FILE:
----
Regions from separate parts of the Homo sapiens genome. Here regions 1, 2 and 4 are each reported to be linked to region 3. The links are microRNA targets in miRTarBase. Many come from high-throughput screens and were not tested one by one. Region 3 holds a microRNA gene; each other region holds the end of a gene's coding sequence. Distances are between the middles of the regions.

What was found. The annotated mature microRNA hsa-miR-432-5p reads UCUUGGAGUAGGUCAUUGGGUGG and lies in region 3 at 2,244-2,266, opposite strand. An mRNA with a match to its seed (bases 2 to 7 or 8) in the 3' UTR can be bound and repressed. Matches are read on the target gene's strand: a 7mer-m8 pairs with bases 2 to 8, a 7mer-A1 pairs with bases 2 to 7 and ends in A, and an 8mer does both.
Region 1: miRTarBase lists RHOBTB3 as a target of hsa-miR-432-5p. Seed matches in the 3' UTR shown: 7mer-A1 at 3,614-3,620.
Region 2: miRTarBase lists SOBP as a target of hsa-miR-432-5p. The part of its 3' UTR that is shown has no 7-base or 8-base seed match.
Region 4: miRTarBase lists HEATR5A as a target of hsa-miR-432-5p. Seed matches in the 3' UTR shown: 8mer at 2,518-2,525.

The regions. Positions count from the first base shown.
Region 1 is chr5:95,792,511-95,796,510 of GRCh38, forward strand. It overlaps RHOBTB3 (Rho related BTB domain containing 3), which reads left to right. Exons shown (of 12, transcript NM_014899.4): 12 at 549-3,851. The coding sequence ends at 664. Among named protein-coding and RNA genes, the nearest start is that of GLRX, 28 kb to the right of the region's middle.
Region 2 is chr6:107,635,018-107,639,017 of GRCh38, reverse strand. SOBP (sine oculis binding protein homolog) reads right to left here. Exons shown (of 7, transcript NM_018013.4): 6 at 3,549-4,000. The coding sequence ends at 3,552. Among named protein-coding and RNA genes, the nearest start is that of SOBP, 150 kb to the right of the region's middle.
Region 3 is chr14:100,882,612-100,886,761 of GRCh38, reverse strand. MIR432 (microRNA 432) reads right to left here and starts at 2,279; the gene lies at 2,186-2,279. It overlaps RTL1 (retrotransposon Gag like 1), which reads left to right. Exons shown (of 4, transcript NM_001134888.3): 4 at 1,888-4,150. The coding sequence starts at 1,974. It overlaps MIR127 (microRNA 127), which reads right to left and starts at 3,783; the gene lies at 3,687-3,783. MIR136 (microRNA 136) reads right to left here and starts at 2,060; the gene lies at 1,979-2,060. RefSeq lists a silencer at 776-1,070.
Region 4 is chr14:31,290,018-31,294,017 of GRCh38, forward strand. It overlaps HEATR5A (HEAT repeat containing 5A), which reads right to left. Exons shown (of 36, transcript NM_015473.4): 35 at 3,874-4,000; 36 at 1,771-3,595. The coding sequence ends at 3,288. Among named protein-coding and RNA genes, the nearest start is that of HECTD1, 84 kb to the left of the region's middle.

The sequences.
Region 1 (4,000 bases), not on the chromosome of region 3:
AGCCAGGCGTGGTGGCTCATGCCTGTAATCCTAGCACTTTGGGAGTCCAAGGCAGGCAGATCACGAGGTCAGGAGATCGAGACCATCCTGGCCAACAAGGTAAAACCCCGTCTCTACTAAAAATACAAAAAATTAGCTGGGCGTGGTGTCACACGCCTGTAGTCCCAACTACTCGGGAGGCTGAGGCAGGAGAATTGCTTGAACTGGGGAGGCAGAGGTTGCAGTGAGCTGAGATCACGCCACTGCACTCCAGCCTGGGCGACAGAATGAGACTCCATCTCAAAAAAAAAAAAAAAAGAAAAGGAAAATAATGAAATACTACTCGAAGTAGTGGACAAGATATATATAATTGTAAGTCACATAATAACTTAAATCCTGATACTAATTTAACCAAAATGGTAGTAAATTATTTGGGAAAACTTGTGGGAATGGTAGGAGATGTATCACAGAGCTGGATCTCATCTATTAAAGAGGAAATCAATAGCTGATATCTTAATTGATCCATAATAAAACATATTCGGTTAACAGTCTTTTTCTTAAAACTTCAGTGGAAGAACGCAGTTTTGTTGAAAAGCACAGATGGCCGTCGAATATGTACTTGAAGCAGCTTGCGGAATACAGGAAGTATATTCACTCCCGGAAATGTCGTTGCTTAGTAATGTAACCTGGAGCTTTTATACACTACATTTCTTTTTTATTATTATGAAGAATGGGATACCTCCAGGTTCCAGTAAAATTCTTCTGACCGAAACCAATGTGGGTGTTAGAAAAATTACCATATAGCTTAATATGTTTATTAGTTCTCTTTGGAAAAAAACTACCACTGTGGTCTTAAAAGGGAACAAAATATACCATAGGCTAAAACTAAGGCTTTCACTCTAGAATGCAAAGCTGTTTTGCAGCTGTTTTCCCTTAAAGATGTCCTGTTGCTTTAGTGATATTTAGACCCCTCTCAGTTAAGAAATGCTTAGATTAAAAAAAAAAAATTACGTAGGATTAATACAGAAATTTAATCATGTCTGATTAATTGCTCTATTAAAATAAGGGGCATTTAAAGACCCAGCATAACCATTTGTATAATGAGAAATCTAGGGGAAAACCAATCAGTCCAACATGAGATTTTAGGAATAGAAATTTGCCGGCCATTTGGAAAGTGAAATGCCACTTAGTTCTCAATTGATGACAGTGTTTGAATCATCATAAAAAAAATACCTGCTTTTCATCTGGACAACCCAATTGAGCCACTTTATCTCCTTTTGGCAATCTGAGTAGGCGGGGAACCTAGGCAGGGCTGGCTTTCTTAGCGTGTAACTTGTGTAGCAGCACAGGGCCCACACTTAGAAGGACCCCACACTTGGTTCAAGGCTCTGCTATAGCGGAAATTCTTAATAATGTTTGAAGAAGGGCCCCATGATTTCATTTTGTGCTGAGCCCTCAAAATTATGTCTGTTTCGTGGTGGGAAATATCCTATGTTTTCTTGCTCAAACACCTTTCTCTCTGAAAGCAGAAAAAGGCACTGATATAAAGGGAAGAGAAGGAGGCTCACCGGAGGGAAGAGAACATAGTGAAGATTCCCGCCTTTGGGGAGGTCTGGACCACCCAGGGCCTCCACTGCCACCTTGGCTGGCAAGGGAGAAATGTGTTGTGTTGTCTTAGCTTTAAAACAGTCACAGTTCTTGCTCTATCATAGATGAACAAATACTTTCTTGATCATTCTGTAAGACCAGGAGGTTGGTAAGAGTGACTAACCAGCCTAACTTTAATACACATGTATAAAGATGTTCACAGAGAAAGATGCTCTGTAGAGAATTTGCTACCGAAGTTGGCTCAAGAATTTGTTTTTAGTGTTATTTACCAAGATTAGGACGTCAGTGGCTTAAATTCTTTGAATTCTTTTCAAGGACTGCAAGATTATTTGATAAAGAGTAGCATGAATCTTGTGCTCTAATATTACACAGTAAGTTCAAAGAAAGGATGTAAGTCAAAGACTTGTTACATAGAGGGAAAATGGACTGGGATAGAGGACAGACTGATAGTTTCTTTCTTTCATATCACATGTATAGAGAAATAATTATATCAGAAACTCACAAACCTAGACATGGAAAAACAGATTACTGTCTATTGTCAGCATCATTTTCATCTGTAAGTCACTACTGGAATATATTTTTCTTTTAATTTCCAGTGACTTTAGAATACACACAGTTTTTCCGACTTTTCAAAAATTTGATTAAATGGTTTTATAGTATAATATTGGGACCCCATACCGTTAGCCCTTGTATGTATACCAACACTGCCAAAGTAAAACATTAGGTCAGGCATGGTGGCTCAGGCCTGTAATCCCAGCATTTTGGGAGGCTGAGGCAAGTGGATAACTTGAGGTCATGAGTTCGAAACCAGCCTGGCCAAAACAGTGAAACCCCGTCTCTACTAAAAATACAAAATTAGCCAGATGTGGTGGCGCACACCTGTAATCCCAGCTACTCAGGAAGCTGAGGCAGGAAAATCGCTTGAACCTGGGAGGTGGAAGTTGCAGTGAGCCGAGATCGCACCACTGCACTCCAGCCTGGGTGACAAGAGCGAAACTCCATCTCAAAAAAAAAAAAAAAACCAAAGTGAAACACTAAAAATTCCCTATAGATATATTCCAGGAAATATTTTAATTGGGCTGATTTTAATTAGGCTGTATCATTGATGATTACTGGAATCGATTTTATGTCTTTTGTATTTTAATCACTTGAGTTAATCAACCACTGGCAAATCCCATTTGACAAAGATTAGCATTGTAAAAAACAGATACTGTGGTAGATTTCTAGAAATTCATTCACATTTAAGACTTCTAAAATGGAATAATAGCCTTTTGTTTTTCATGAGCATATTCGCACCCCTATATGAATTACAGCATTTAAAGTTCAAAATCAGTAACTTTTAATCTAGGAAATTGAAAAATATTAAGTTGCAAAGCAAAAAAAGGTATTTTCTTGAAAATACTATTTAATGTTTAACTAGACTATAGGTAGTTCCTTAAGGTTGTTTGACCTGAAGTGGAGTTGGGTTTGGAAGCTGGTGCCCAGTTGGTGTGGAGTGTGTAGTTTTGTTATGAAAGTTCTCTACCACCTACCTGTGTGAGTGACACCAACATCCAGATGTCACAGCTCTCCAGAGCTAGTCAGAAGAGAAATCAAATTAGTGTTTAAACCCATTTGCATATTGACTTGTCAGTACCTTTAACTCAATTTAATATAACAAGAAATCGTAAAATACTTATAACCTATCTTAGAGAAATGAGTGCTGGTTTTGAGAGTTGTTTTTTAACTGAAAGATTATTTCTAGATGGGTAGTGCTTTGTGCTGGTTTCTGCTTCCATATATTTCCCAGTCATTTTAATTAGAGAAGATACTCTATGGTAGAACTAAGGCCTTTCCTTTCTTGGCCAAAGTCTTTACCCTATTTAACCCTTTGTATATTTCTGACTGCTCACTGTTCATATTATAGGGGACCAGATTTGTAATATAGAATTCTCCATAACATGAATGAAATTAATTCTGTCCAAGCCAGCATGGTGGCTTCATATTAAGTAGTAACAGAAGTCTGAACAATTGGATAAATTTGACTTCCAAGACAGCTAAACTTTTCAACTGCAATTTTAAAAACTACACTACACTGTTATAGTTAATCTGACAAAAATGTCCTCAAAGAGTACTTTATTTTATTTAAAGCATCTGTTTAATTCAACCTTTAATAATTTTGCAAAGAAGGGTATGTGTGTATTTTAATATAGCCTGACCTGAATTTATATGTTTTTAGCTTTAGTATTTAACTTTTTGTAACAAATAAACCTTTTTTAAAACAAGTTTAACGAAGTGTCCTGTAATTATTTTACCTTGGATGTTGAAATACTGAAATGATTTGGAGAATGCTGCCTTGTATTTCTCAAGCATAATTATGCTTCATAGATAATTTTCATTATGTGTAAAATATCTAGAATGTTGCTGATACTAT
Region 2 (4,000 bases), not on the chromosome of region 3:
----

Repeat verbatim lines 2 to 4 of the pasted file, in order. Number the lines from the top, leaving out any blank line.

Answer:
What was found. The annotated mature microRNA hsa-miR-432-5p reads UCUUGGAGUAGGUCAUUGGGUGG and lies in region 3 at 2,244-2,266, opposite strand. An mRNA with a match to its seed (bases 2 to 7 or 8) in the 3' UTR can be bound and repressed. Matches are read on the target gene's strand: a 7mer-m8 pairs with bases 2 to 8, a 7mer-A1 pairs with bases 2 to 7 and ends in A, and an 8mer does both.
Region 1: miRTarBase lists RHOBTB3 as a target of hsa-miR-432-5p. Seed matches in the 3' UTR shown: 7mer-A1 at 3,614-3,620.
Region 2: miRTarBase lists SOBP as a target of hsa-miR-432-5p. The part of its 3' UTR that is shown has no 7-base or 8-base seed match.